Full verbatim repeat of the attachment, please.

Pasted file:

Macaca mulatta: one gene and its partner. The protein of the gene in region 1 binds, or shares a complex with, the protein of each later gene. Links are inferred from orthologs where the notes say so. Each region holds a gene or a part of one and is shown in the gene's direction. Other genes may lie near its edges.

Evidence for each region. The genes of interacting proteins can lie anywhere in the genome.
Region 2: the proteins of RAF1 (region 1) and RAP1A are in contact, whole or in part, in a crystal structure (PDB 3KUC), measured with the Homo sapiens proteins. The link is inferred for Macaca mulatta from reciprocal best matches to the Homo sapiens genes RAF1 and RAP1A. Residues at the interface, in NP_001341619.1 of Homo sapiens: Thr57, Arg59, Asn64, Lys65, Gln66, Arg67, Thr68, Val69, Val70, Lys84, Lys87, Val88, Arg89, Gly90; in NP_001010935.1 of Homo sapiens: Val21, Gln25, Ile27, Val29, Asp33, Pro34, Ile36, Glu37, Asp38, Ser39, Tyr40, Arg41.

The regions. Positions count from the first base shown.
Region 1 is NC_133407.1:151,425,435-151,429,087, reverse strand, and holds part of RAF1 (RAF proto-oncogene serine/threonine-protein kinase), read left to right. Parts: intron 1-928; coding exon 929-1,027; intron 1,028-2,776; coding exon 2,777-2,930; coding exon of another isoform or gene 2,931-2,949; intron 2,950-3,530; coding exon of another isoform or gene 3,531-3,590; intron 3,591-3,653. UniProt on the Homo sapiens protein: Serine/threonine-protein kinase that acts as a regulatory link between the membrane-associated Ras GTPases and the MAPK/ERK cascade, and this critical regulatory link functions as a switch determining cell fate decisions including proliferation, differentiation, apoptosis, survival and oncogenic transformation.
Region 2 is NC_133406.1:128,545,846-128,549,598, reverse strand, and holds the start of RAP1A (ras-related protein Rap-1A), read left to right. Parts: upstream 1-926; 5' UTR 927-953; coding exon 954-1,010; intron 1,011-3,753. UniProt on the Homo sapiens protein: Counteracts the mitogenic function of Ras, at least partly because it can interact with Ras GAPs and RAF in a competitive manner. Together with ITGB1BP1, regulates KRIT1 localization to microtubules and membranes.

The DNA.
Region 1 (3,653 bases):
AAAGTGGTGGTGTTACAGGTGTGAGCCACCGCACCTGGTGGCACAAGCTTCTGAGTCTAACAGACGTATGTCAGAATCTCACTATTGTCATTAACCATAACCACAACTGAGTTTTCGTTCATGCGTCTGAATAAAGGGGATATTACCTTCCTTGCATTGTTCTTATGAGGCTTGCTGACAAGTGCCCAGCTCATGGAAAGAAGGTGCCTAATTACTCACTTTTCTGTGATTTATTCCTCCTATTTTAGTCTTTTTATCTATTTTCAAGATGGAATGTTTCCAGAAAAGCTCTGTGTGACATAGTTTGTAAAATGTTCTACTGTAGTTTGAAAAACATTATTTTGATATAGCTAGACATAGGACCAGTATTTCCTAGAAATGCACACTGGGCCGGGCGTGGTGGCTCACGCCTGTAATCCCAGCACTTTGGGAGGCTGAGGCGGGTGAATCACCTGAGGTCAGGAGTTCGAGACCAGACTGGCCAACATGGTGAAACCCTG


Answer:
Macaca mulatta: one gene and its partner. The protein of the gene in region 1 binds, or shares a complex with, the protein of each later gene. Links are inferred from orthologs where the notes say so. Each region holds a gene or a part of one and is shown in the gene's direction. Other genes may lie near its edges.

Evidence for each region. The genes of interacting proteins can lie anywhere in the genome.
Region 2: the proteins of RAF1 (region 1) and RAP1A are in contact, whole or in part, in a crystal structure (PDB 3KUC), measured with the Homo sapiens proteins. The link is inferred for Macaca mulatta from reciprocal best matches to the Homo sapiens genes RAF1 and RAP1A. Residues at the interface, in NP_001341619.1 of Homo sapiens: Thr57, Arg59, Asn64, Lys65, Gln66, Arg67, Thr68, Val69, Val70, Lys84, Lys87, Val88, Arg89, Gly90; in NP_001010935.1 of Homo sapiens: Val21, Gln25, Ile27, Val29, Asp33, Pro34, Ile36, Glu37, Asp38, Ser39, Tyr40, Arg41.

The regions. Positions count from the first base shown.
Region 1 is NC_133407.1:151,425,435-151,429,087, reverse strand, and holds part of RAF1 (RAF proto-oncogene serine/threonine-protein kinase), read left to right. Parts: intron 1-928; coding exon 929-1,027; intron 1,028-2,776; coding exon 2,777-2,930; coding exon of another isoform or gene 2,931-2,949; intron 2,950-3,530; coding exon of another isoform or gene 3,531-3,590; intron 3,591-3,653. UniProt on the Homo sapiens protein: Serine/threonine-protein kinase that acts as a regulatory link between the membrane-associated Ras GTPases and the MAPK/ERK cascade, and this critical regulatory link functions as a switch determining cell fate decisions including proliferation, differentiation, apoptosis, survival and oncogenic transformation.
Region 2 is NC_133406.1:128,545,846-128,549,598, reverse strand, and holds the start of RAP1A (ras-related protein Rap-1A), read left to right. Parts: upstream 1-926; 5' UTR 927-953; coding exon 954-1,010; intron 1,011-3,753. UniProt on the Homo sapiens protein: Counteracts the mitogenic function of Ras, at least partly because it can interact with Ras GAPs and RAF in a competitive manner. Together with ITGB1BP1, regulates KRIT1 localization to microtubules and membranes.

The DNA.
Region 1 (3,653 bases):
AAAGTGGTGGTGTTACAGGTGTGAGCCACCGCACCTGGTGGCACAAGCTTCTGAGTCTAACAGACGTATGTCAGAATCTCACTATTGTCATTAACCATAACCACAACTGAGTTTTCGTTCATGCGTCTGAATAAAGGGGATATTACCTTCCTTGCATTGTTCTTATGAGGCTTGCTGACAAGTGCCCAGCTCATGGAAAGAAGGTGCCTAATTACTCACTTTTCTGTGATTTATTCCTCCTATTTTAGTCTTTTTATCTATTTTCAAGATGGAATGTTTCCAGAAAAGCTCTGTGTGACATAGTTTGTAAAATGTTCTACTGTAGTTTGAAAAACATTATTTTGATATAGCTAGACATAGGACCAGTATTTCCTAGAAATGCACACTGGGCCGGGCGTGGTGGCTCACGCCTGTAATCCCAGCACTTTGGGAGGCTGAGGCGGGTGAATCACCTGAGGTCAGGAGTTCGAGACCAGACTGGCCAACATGGTGAAACCCTG